Exploring new Search and Rescue possibilities
The rescue boat "The Norwegian Veritas" is now testing a drone in order to improve the ship's efficiency during search and rescue operations.
BALLSTAD, Norway: The Norwegian Rescue Society has been equipped with an AltiGator drone which is now being tested by the crew of the rescue boat "The Norwegian Veritas" in Ballstad (in the north of Norway, Lofoten islands).
We came with the idea in 2008 and now we are working on a project where we will test whether drones are appropriate to use in search and rescue operations, says Bjorn Vidar Evjen from "The Norwegian Veritas". He leads the project and is also the one who writes the user manual.
image: Kai Nikolaisen
We are now working to complete the application for an operating license shall be submited to the Luftfartstilsynet (The Norwegian Civil Aviation Authority, CAA). We have good dialogue with Avinor on Leknes Airport , says Evjen who along with skipper Fred Tonny Hansen has attended a drone training course given by the drone manufacturer.
The drone, built by AltiGator, is about 80 centimeters in diameter, has a flight time of 30 minutes and can reach a maximum height of 300 feet (around 91 meters). The drone is operated by two men and is equipped with a conventional camera and a thermal imaging camera. Evjen says that his team strongly believes the drone can be a very effective tool during search and rescue operations.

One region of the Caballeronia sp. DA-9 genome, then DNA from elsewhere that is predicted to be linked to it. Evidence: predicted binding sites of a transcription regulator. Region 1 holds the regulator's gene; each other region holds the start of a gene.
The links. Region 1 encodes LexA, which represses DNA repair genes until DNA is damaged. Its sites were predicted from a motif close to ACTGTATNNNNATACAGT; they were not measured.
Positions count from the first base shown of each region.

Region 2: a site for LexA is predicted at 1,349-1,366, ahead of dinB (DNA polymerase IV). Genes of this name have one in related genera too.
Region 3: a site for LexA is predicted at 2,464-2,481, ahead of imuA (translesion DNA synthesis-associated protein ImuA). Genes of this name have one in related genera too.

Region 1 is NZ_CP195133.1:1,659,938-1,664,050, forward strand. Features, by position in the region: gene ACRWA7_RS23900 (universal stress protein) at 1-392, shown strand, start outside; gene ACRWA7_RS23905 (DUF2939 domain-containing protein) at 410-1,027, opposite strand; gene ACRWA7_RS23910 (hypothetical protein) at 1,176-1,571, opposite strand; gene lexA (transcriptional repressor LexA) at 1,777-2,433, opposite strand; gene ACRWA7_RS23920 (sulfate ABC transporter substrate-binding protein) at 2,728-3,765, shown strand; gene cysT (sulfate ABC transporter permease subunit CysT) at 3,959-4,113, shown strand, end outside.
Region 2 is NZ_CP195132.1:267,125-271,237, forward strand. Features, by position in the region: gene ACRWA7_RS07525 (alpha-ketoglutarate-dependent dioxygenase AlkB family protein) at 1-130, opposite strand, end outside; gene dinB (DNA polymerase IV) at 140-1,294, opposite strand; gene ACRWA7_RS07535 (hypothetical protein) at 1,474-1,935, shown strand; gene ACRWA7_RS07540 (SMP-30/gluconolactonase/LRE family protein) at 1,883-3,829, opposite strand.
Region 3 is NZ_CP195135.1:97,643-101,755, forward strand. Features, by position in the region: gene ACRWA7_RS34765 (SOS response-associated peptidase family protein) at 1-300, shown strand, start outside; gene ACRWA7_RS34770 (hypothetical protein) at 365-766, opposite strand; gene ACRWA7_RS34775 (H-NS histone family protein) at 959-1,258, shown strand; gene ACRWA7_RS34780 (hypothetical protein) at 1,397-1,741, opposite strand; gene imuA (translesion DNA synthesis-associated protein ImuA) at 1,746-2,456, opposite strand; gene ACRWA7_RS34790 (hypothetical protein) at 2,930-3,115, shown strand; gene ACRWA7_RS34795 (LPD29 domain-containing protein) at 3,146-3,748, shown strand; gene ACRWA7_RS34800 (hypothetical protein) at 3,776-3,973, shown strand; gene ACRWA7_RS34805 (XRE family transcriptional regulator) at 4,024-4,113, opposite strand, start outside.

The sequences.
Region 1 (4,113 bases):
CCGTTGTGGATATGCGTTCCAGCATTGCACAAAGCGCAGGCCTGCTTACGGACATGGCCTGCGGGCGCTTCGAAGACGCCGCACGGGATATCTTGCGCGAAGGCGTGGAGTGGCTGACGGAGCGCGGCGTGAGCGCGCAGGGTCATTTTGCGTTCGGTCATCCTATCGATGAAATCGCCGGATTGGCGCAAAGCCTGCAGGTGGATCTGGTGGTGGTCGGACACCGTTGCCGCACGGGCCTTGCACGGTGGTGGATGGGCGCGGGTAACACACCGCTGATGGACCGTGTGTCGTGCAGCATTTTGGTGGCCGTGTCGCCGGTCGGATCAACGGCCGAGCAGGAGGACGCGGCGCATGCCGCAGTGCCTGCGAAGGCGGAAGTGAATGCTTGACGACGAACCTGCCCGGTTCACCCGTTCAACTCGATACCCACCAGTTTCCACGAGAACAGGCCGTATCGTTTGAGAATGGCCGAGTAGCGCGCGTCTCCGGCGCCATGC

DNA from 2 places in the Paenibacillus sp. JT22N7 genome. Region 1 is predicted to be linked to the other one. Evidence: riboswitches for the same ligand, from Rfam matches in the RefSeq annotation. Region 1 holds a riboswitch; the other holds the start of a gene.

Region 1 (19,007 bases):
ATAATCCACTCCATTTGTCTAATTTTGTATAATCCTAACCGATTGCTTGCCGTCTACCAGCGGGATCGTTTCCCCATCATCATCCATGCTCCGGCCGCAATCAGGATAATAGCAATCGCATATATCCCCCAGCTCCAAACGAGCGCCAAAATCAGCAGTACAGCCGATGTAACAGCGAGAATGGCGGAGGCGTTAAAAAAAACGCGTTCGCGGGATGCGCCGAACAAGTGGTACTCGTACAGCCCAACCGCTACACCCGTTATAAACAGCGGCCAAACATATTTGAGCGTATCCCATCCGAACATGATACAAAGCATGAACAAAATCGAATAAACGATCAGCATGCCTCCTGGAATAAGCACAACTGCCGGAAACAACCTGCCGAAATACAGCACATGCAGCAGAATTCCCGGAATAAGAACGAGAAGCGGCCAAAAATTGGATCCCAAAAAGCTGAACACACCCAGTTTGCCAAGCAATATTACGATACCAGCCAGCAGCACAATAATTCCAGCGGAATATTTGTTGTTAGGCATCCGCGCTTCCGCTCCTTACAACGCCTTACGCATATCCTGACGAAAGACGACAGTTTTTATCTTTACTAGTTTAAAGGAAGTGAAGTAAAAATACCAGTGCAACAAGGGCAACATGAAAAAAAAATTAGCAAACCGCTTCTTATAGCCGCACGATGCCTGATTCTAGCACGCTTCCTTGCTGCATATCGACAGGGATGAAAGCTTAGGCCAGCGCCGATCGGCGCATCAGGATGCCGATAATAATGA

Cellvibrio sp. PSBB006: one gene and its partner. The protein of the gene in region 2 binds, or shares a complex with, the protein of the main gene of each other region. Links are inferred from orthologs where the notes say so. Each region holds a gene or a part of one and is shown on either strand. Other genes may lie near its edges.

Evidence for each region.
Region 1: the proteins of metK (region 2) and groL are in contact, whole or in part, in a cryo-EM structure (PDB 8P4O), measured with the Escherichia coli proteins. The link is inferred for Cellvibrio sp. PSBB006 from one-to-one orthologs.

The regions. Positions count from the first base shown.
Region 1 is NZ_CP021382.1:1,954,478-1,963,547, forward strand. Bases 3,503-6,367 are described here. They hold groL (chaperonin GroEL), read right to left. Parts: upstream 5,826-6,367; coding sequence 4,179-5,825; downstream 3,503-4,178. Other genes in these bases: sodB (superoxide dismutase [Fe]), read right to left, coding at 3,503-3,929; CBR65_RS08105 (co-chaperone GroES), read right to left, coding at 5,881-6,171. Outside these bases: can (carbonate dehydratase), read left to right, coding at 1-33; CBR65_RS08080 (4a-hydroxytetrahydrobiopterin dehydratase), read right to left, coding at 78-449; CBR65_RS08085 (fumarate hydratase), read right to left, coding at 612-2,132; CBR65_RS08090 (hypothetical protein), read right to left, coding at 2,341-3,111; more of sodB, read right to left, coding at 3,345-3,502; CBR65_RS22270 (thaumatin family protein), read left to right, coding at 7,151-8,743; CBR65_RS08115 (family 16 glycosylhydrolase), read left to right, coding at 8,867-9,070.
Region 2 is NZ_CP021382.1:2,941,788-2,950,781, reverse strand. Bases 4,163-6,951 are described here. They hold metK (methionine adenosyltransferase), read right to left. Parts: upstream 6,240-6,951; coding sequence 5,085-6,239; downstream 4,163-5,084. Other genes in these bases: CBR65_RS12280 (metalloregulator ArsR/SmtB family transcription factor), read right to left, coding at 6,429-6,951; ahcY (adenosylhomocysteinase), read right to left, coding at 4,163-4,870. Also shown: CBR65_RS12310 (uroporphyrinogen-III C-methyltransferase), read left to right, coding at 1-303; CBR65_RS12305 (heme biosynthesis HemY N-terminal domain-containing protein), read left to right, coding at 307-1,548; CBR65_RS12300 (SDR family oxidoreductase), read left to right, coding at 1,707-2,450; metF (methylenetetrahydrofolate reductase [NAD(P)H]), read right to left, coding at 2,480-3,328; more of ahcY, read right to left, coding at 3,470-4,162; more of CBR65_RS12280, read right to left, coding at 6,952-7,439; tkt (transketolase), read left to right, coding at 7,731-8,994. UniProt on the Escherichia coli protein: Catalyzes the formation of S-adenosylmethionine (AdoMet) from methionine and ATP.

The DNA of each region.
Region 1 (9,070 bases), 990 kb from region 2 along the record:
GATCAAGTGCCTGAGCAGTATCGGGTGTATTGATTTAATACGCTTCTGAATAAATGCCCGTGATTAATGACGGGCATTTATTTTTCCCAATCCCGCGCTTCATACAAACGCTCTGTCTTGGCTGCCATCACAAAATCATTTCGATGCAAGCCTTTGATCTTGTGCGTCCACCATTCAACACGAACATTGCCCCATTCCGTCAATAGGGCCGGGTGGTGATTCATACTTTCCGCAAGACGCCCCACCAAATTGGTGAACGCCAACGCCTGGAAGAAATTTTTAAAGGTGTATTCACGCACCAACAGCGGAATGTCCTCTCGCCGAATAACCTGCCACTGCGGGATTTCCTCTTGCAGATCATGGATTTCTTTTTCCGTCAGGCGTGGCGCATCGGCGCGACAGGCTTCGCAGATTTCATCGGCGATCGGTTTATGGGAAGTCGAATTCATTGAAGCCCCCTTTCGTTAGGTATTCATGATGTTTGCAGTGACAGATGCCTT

Usually, we sit low and it is difficult to visualize. With the drone we get a completely different view. Since we also have the thermal imaging camera, we get a wonderful overview, and we can cover a considerably larger area, says Evjen who believes the drone can be especially valuable for beach safety operations.
When working in the open sea where it can be difficult to visualize, we can search across a large area in a short time, he notes.
He says that the drone here also has a "follow me" function. That means if we go at 12 knots, the drone drone follows us at the same speed. When the battery capacity reaches a critical limit, the drone automatically comes back, says Evjen. It's not just a remote device working alone as they can see live video recordings.
Other agencies, such as Hovedredningssentralen (The Joint Rescue Coordination Centres, JRCC) can connect themselves in order to see live pictures. It may also be valuable during operations.
The Red Cross of Tromso has approved a drone for searching. We will now test this device out and we'll see if the conclusion is that the rescue company should go for it. The technical development is growing incredibly fast and within a few years it is quite sure that both drones and battery capacity will be completely different from today's ones.
So far there is no doubt that the drone has the potential to be a very useful tool during search and rescue operations, says Bjorn Vidar Evjen.
The officer in charge of rescue leader at JRCC, Oyvind Aadde, says that a great potential can be seen in the use of drones.
There is clearly great opportunities and great potential.
We are very excited about this project. However, a very advanced legislation must be put into place before we can use this great safety equipment, says Aadde.
Translation of original text written by Kai Nikolaisen
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